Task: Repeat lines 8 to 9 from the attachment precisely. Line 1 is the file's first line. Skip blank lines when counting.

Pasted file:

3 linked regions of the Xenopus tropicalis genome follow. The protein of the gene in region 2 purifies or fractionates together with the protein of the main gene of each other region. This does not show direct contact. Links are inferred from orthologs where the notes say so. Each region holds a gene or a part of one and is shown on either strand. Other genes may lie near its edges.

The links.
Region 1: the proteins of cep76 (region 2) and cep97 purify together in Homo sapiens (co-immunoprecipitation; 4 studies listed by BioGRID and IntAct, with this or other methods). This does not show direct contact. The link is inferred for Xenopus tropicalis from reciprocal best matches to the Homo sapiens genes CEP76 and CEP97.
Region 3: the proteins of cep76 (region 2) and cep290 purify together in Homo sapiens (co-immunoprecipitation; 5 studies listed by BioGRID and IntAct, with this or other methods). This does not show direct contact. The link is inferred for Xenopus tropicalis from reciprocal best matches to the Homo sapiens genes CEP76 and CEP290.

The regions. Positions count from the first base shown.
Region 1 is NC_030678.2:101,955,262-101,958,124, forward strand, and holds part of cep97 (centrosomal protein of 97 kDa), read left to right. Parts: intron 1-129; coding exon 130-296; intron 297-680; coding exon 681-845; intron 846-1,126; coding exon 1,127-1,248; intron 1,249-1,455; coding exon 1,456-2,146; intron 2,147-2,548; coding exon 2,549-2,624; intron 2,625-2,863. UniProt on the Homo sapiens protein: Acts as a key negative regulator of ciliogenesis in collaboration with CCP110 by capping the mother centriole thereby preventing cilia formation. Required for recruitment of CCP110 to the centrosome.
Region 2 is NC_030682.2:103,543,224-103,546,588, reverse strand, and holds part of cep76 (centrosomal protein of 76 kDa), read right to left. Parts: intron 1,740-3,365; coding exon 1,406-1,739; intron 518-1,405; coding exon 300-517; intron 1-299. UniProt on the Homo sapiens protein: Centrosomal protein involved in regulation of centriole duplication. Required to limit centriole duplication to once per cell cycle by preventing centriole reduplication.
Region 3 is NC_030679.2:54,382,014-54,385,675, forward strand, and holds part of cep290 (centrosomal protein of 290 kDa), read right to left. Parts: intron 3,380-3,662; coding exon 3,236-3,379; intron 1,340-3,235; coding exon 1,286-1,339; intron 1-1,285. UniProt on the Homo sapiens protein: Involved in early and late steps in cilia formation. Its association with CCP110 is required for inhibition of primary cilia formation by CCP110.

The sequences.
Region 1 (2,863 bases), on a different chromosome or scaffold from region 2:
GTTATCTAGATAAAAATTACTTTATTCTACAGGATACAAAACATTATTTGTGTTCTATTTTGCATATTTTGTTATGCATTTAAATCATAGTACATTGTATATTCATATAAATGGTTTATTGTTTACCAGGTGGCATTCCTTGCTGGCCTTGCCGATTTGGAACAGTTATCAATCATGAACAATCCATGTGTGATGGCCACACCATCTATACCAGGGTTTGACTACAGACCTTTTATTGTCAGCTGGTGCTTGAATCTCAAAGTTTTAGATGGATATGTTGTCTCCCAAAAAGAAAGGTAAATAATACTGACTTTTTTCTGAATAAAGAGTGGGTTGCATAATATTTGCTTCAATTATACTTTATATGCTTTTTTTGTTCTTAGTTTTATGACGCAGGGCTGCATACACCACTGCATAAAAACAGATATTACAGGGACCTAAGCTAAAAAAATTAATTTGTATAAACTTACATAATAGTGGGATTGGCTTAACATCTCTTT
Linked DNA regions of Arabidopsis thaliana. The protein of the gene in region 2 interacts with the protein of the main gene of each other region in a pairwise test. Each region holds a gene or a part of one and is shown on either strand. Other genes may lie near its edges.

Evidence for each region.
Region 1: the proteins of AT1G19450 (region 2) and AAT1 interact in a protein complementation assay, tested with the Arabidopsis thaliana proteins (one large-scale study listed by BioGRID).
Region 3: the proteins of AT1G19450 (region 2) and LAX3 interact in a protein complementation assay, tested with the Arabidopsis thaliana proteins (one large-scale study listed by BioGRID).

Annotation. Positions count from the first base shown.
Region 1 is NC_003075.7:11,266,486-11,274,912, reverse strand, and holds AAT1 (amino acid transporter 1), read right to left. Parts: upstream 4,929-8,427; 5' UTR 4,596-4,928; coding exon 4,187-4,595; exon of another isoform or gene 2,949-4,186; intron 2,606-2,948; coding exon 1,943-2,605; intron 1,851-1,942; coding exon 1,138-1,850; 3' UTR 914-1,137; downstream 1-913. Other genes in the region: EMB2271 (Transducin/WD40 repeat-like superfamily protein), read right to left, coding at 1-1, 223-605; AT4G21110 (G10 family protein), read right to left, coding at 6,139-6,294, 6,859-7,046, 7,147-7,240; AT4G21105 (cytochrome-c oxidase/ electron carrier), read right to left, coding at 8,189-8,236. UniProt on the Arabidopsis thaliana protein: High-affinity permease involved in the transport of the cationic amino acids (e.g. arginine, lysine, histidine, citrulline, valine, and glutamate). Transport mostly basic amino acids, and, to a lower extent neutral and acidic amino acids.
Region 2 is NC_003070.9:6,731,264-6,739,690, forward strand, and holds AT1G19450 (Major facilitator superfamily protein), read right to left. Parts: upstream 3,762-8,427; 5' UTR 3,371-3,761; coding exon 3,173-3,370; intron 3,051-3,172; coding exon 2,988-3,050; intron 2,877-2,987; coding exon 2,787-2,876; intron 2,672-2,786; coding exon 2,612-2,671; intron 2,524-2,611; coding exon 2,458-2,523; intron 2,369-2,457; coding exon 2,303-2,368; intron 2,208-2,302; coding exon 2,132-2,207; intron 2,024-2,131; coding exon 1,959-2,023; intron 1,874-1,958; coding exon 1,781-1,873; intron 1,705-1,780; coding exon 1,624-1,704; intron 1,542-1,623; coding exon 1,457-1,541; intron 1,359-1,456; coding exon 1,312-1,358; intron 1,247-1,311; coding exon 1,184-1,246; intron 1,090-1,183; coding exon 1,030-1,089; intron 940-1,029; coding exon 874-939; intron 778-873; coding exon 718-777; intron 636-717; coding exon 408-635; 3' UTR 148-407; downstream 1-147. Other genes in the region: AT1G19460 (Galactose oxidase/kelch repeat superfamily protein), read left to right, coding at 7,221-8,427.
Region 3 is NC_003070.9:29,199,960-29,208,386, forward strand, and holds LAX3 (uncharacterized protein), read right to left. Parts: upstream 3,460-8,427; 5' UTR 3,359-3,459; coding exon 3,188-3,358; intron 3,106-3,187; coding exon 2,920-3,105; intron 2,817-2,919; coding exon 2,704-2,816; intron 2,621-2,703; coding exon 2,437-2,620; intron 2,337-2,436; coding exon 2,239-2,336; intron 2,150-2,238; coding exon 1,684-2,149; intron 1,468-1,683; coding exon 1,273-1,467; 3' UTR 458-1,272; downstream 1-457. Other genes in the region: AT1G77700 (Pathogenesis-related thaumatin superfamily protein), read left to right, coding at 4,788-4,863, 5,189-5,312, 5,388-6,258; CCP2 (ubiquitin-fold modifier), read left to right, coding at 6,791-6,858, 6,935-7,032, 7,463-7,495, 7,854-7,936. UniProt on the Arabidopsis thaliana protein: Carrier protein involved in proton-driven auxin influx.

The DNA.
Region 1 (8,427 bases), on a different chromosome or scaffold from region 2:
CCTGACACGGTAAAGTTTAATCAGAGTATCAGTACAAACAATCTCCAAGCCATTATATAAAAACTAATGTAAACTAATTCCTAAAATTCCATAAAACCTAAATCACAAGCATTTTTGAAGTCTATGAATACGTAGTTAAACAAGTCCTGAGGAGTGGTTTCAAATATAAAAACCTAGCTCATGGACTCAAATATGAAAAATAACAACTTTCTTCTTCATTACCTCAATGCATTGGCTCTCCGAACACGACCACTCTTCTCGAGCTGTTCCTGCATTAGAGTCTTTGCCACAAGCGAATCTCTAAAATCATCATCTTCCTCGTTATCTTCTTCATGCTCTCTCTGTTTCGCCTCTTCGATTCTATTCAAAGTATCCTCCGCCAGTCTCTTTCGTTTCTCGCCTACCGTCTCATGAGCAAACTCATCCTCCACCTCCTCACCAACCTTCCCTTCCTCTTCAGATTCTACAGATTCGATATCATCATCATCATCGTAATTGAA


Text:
Region 3 is NC_030679.2:54,382,014-54,385,675, forward strand, and holds part of cep290 (centrosomal protein of 290 kDa), read right to left. Parts: intron 3,380-3,662; coding exon 3,236-3,379; intron 1,340-3,235; coding exon 1,286-1,339; intron 1-1,285. UniProt on the Homo sapiens protein: Involved in early and late steps in cilia formation. Its association with CCP110 is required for inhibition of primary cilia formation by CCP110.

The sequences.